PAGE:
Mathew passed away 13 days ago. A lifetime already. We had his memorial last Saturday and everyone came to remember him. It wasn’t easy and there was plenty of tears and laughter. We put things of Mathew’s out for people to take in remembrance of him. I hope each person got something meaningful to them. He had so much stuff. He collected what he liked and that spanned many interests.
John, Kristen and I went through Mathew’s things and sorted most of his stuff. We kept the items that were most special to us or to Mathew himself. His closet is still pretty full of things we couldn’t let go of.
I can’t speak for Kristen as she returned to Ottawa on Sunday but I expect she feels similar to us. We have good moments interspersed with many terribly difficult ones. Our house is just so damned empty and so are our lives. Even before Mathew was diagnosed with cancer our lives revolved around him; more so than the “regular” child because of his disabilities. Now, suddenly, that is gone.
John and I keep as busy as possible to keep the emotions from overwhelming us. It doesn’t always work and odd things will pop up to suddenly throw a monkey wrench into our mood. Settling affairs of a young man who lived at home still takes a while and requires dealing with people ~ something we aren’t very good at right now. It comes down to small things; like returning Mathew’s passport, looking at his books, showing his damn death certificate everywhere that needs to see it.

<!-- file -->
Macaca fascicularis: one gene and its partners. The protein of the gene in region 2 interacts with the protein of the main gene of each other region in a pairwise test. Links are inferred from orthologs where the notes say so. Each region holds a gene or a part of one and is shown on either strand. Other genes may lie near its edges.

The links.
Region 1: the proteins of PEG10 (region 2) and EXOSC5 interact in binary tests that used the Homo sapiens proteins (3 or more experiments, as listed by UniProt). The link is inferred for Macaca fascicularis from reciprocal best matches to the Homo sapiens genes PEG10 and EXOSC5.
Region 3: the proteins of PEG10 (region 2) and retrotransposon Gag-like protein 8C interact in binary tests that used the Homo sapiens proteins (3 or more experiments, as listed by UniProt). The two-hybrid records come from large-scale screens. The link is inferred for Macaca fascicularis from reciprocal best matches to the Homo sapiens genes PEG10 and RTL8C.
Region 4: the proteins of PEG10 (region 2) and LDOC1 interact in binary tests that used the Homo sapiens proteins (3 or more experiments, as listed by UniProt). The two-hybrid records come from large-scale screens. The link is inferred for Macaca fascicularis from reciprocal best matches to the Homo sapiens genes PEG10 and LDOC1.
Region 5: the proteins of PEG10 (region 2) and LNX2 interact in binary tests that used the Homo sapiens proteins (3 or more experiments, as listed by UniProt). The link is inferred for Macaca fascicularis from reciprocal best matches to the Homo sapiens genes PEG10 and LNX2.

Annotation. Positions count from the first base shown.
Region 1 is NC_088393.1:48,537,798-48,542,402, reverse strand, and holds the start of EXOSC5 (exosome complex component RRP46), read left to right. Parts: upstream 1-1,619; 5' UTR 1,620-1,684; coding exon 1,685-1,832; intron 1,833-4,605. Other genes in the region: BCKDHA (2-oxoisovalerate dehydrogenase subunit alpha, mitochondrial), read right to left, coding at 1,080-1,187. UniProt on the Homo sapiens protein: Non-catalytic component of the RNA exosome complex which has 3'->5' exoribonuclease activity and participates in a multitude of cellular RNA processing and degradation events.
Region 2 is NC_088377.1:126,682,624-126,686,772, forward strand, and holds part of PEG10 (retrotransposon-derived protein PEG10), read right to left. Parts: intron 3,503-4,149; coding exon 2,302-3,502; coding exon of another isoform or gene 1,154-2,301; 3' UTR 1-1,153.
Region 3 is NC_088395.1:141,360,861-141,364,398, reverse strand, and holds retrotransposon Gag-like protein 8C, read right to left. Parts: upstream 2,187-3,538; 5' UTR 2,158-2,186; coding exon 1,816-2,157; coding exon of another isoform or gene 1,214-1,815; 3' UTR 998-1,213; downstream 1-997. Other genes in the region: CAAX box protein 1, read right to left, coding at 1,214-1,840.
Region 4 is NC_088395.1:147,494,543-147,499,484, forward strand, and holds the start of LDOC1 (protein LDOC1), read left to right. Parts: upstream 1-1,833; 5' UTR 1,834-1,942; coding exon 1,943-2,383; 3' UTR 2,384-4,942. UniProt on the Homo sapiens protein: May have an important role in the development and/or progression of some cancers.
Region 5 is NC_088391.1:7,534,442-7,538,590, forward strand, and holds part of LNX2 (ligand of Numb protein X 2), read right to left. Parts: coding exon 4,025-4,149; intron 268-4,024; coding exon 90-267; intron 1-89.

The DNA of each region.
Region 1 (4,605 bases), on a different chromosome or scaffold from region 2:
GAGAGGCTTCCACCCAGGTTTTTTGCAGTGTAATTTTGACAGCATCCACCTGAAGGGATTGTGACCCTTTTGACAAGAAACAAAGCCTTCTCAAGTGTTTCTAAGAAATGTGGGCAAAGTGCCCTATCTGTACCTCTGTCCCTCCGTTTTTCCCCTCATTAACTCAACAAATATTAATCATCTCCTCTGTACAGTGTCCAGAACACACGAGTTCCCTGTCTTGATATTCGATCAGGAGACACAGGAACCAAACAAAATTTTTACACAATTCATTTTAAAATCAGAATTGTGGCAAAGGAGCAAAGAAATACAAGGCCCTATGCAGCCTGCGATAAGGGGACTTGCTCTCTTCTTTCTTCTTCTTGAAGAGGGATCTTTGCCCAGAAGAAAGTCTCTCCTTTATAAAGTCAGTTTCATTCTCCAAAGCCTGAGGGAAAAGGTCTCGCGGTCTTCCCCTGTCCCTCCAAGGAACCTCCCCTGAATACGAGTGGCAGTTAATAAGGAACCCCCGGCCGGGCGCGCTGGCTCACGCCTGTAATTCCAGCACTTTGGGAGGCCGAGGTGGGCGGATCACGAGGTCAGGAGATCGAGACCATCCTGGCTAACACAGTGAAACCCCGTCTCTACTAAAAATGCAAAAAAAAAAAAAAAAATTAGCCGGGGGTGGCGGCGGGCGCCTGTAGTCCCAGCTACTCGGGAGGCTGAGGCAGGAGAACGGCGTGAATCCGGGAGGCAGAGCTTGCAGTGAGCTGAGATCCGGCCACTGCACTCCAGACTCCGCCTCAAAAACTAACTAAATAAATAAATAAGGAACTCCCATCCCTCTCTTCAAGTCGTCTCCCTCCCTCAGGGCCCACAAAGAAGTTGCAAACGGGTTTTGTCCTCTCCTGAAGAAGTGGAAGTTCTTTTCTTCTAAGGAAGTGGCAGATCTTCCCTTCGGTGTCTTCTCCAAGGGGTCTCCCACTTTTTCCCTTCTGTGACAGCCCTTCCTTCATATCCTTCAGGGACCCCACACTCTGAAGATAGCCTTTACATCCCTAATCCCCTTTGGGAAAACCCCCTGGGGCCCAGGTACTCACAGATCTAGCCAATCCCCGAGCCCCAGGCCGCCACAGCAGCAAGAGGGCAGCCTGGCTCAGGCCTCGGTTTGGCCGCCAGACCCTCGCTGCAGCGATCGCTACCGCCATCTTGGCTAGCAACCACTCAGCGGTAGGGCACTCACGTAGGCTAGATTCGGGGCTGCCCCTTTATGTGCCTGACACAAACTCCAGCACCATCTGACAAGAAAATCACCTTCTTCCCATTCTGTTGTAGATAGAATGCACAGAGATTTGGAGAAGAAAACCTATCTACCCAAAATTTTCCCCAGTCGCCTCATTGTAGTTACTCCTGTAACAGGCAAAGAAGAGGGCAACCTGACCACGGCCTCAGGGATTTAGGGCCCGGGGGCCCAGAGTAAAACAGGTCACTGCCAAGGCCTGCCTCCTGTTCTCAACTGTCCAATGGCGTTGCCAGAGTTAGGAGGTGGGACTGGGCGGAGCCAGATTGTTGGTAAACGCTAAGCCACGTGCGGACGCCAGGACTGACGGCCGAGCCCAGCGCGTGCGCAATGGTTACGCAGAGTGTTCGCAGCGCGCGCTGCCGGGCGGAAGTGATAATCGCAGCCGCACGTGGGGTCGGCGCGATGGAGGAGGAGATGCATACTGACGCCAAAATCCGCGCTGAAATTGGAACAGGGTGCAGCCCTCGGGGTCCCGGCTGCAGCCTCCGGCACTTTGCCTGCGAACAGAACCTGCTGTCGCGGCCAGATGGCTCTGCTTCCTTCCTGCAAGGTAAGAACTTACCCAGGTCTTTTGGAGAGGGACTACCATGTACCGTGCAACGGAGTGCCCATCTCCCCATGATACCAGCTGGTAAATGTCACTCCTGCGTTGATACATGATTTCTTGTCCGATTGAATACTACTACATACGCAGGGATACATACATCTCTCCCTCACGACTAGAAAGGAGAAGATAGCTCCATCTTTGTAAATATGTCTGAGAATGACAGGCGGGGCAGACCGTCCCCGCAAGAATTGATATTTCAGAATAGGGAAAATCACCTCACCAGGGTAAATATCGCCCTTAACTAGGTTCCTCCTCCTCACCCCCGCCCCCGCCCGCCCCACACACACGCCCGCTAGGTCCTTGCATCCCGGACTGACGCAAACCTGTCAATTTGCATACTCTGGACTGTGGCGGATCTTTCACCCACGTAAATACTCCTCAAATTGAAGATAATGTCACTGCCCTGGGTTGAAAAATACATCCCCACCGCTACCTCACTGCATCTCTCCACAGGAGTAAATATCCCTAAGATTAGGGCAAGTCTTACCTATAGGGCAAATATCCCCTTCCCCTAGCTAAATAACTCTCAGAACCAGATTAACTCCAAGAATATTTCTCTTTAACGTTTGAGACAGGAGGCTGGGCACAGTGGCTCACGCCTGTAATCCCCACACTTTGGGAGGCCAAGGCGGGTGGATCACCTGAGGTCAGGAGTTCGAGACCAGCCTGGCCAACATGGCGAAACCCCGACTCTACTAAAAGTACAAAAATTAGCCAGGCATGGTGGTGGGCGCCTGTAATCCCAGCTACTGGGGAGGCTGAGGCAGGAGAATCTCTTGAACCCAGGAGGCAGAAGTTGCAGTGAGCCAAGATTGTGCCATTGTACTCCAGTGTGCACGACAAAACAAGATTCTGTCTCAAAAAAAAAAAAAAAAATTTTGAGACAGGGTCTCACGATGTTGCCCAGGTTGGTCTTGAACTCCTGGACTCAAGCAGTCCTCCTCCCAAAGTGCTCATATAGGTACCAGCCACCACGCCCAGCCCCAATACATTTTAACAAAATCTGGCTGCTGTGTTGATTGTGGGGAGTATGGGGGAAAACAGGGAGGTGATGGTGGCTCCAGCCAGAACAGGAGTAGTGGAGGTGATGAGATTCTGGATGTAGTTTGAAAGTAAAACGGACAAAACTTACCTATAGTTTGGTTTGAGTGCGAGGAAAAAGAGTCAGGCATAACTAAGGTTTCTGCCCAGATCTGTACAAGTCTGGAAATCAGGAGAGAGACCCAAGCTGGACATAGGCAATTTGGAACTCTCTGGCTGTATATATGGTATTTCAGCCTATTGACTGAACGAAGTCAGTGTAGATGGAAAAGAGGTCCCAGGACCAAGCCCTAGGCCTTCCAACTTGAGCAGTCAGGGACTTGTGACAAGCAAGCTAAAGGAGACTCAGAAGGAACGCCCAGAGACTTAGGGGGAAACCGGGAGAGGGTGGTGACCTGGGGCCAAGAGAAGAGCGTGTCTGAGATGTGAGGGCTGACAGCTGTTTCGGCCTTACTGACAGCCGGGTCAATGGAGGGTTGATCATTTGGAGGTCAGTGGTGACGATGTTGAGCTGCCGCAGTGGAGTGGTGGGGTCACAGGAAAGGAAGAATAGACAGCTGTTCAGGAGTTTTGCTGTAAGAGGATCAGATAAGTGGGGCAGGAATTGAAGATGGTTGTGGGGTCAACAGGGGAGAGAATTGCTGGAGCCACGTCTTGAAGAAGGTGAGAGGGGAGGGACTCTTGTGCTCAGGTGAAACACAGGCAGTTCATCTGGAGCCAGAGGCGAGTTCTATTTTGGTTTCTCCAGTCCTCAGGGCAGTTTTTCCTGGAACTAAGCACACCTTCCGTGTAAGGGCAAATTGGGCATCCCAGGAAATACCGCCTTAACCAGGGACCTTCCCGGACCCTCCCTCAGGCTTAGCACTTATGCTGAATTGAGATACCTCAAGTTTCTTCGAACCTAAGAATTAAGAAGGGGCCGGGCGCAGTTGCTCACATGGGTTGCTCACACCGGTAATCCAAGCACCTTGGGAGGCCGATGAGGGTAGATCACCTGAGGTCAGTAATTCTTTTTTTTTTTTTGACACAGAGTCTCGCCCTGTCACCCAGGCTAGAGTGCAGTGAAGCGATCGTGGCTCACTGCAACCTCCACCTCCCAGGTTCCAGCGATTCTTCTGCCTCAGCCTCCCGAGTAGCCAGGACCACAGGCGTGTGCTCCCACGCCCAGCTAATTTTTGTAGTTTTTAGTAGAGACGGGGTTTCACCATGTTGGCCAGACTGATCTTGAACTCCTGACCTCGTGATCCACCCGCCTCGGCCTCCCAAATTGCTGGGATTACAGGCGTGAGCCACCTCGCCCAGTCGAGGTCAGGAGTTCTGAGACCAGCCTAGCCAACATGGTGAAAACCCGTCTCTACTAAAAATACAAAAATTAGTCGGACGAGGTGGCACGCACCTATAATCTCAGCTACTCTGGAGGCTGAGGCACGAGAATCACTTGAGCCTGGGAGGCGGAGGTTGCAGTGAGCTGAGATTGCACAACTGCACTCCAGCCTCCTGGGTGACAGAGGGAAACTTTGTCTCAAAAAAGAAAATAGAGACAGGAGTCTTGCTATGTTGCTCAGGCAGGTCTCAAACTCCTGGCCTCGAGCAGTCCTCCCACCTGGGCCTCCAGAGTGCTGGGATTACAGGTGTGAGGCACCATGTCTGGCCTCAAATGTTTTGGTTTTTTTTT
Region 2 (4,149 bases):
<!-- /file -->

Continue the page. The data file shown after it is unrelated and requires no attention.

Walking by Mathew’s room is enough to reduce me to tears. Giving over to grief for one second is followed by my heart ripping apart again. The hole Mathew left is just so big and so awful that it can’t even be put into words.
I try to be grateful when I’m grieving. I know Mathew wouldn’t want to see us like this but it is so hard. So I start thanking Mathew for different things and being grateful he didn’t suffer longer. I’m grateful he was our son for 24 years and for the joy he brought us. I thank him for making me so much a better person than I was before he and our daughter were born (they both shaped me into a better person!). There is so much to be thankful for and I don’t want to lose sight of that. I have pictures of Mathew everywhere and whenever I see one, I say, “Hi Mathew!” as though he is peeking out at me. I want to keep looking at him, just as I like to look at Kristen’s pictures around the house. It just hurts to know there will never be any new pictures of Mathew. He will never grow one day older or talk to me again.
Our lives are changed and they can only go forward. It is so early in our journey of grief and there is no shortcut to the pain lessening.
Sometimes it is less and sometimes it is more.
I miss him so terribly.